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Enclaves and exclaves

Kyrgyzstan's Batken Province has several isolated foreign enclaves within its territory. These eccentric political paint splatters on Kyrgyzstan's national map first came about when Stalin created the jigsaw of interwoven borders that characterises central Asia today. The various borders were drawn up between 1924 and 1936, ostensibly based on political and economic considerations that attempted to group linguistically distinct populations together. It is all too easy to argue that the creation of such enclaves was pail and parcel of Stalin's ruthless divide and rule strategy. This, no doubt, is part of the explanation, but it would seem that local politics came into the equation too, and that a certain degree of bartering of territories took place between local leaders at the time. Such territorial haggling was also probably responsible for predominantly Uzbek areas, such as that in the vicinity of Jalal-Abad, becoming attached to Kyrgyzstan rather than finding themselves belonging to what might appear to be their more obvious natural home in Uzbekistan.

Four of the Batken enclaves belong to Uzbekistan: Sokh, the largest territory at 325km2, which paradoxically has a population that is almost entirely Tajik; Shakhimardan, a territory of 90km2, which is mostly Uzbek; and two much smaller enclaves that are located to the north of Sokh and north of Shakhimardin, close to the Uzbek border - Qalacha and Dzhangail.

Two more enclaves belong to Tajikistan: Vorukh, a large, 130km2 enclave west of the provincial capital that is linked by road to Isfara in Tajikistan, and Kairagach, another tiny settlement north of Suluktu in the far west.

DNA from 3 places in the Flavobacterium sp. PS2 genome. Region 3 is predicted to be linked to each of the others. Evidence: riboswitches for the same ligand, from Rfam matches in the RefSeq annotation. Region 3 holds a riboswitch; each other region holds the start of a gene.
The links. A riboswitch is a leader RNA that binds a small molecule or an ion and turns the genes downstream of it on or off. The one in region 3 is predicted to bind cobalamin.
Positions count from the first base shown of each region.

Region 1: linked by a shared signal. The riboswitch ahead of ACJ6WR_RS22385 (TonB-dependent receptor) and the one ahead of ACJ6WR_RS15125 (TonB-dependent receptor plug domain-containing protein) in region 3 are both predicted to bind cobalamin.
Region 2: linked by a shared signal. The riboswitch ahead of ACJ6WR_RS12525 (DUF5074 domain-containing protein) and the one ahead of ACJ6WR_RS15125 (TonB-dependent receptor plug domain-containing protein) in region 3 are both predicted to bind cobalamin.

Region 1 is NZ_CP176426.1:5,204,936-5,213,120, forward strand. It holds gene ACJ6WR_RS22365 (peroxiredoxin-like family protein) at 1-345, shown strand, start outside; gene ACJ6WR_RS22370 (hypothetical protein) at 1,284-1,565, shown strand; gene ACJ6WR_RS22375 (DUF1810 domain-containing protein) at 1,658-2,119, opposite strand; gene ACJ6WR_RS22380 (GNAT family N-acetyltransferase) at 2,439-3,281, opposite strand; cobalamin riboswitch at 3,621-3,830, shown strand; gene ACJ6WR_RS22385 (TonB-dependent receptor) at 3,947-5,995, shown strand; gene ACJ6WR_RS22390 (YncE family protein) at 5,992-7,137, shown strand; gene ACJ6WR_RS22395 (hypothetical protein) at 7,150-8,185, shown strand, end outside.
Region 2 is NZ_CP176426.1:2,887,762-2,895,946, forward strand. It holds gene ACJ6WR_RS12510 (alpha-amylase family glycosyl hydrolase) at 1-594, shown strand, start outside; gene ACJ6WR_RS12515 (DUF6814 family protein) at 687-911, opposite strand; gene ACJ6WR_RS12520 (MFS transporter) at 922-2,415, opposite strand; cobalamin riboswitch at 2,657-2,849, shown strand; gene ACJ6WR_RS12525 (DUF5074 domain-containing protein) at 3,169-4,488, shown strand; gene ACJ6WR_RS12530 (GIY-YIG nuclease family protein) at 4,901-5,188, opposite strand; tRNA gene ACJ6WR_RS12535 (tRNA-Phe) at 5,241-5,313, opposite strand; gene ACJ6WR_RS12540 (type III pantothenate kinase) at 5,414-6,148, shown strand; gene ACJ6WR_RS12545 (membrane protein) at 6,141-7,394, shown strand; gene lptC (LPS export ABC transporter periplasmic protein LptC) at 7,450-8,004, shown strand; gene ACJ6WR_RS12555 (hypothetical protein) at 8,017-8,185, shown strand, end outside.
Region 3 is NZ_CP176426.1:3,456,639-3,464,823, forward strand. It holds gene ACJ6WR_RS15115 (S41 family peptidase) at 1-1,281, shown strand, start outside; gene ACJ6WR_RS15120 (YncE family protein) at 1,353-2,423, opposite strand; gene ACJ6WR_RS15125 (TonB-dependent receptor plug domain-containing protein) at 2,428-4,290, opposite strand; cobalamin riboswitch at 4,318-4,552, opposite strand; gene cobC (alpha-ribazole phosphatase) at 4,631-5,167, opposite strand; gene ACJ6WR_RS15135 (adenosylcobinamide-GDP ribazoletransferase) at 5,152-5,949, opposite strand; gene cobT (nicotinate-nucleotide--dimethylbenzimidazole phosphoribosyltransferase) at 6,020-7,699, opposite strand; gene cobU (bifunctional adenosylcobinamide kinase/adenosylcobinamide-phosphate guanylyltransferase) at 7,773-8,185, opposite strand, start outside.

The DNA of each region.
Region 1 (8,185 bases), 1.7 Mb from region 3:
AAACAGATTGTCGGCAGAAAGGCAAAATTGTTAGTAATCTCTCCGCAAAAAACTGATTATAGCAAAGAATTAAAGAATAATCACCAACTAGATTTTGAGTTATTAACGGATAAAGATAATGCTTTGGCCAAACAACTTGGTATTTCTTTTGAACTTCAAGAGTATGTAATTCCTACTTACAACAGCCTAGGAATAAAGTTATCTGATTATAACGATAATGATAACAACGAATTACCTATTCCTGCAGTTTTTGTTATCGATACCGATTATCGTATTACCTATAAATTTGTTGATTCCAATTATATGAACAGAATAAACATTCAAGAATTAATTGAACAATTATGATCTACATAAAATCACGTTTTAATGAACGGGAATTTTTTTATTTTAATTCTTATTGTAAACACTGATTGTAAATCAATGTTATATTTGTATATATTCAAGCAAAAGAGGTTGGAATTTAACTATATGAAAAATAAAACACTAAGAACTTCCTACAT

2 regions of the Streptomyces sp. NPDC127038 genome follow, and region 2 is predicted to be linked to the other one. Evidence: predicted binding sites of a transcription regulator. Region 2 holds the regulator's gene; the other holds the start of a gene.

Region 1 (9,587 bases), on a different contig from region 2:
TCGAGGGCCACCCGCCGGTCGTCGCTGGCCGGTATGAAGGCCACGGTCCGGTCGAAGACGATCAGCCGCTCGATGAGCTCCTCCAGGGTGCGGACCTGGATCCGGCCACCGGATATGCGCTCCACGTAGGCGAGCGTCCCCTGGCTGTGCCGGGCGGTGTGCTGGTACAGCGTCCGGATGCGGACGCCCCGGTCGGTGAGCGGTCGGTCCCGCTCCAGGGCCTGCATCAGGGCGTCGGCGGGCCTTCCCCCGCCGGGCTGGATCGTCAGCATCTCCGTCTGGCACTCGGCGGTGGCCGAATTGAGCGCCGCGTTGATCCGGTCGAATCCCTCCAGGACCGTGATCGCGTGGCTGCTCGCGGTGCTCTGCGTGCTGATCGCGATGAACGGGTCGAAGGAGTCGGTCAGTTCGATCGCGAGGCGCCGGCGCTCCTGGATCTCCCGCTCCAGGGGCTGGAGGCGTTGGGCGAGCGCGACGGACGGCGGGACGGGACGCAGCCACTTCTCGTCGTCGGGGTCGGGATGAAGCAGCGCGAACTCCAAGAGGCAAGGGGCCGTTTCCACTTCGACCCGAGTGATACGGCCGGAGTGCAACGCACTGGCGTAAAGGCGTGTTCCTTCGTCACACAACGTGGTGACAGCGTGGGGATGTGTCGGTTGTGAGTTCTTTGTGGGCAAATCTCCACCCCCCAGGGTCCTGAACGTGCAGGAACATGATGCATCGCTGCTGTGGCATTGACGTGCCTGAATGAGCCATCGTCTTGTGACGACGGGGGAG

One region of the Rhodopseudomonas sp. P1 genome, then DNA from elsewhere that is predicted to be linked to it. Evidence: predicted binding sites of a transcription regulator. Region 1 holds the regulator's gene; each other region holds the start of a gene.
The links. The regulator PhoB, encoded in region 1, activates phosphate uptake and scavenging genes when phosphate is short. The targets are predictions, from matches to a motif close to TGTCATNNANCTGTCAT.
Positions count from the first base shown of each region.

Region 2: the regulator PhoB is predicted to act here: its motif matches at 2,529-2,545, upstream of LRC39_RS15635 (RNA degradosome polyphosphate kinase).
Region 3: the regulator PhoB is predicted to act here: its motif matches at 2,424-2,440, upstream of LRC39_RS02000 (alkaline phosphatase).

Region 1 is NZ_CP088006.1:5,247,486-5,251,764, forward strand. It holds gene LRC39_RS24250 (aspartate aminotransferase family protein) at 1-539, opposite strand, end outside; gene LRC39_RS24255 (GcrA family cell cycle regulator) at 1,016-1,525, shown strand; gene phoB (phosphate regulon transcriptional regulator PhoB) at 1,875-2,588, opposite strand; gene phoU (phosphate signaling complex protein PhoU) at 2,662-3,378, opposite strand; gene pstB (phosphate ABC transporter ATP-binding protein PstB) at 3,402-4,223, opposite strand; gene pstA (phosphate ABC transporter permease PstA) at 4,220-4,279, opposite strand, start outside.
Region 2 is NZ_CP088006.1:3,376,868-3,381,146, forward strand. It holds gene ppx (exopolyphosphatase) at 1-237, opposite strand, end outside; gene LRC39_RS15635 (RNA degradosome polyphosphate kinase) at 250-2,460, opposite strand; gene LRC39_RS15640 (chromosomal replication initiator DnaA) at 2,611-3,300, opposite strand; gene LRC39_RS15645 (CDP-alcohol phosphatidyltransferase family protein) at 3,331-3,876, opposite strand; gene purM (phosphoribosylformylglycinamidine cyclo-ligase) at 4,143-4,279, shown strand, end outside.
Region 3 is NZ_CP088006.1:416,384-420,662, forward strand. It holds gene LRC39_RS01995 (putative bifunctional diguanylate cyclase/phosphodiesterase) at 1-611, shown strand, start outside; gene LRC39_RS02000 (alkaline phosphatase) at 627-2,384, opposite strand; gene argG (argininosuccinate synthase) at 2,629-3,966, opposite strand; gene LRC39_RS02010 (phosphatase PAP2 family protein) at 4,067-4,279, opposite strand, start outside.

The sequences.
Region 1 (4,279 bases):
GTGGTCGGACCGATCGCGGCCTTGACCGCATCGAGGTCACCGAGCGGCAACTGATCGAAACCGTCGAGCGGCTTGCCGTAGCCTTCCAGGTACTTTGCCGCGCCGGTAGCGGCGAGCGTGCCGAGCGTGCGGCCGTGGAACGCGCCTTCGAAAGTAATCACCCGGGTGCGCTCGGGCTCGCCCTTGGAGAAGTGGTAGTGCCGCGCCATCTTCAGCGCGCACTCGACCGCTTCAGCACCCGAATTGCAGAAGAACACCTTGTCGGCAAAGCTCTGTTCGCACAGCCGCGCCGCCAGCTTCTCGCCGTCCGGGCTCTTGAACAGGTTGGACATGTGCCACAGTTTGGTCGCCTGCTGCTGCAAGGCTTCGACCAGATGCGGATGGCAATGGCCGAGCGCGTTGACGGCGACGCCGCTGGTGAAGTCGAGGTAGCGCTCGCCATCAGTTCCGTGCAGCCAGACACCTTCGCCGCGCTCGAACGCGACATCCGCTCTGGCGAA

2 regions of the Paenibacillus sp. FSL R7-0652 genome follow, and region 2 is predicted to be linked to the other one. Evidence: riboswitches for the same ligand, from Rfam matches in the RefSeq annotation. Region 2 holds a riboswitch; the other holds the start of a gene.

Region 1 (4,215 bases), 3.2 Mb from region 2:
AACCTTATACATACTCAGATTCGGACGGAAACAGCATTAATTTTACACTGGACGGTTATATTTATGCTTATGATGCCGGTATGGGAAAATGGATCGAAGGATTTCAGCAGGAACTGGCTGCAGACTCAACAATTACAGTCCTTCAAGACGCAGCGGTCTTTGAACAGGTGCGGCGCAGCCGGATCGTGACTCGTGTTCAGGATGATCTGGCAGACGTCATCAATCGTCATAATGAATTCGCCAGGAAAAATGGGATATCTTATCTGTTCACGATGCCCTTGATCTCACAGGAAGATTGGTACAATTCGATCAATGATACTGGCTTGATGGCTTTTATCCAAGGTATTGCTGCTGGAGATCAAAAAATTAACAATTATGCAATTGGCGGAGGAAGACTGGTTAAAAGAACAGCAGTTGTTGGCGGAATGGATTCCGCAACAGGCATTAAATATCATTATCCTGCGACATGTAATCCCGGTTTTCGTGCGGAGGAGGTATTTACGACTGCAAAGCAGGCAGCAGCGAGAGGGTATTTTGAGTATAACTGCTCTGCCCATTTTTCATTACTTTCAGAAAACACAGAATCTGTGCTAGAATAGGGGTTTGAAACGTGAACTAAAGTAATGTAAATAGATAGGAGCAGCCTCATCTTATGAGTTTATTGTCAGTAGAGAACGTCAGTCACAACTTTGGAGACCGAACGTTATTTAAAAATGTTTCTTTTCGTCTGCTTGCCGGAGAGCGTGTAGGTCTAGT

Kyrgyzstan is not alone in the region in having political enclaves. Uzbekistan's Fergana Valley also has two small enclaves of its own: Sarvak, just 14km long and 500m wide, which belongs to Tajikistan; and Barak, an isolated Kyrgyz village of just 600 that lies 13km from the Kyrgyz border stranded between the Uzbekistan towns of Margilan and Fergana. As Uzbekistan is one of only two double-landlocked territories in the world, that is completely surrounded by territories that are themselves landlocked (the other is Liechtenstein), it must follow that by a unique quirk of political geography both Sarvak (Tajikistan) and Barak (Kyrgyzstan) share the inimitable honour of being the world's only triple-landlocked territories.

The existence of these enclaves, which probably did not affect people's lives that much when they were first created, has serious consequences for those who live in them today. Political differences and frequent antagonism between Uzbekistan and Kyrgyzstan has made ease-of-movement between the Uzbek enclaves and the surrounding territory problematic at times, while Barak, the lone Kyrgyz exclave within Uzbekistan, faces exceptional difficulties in terms of the movement of its citizens to and from the Kyrgyz 'mainland'.


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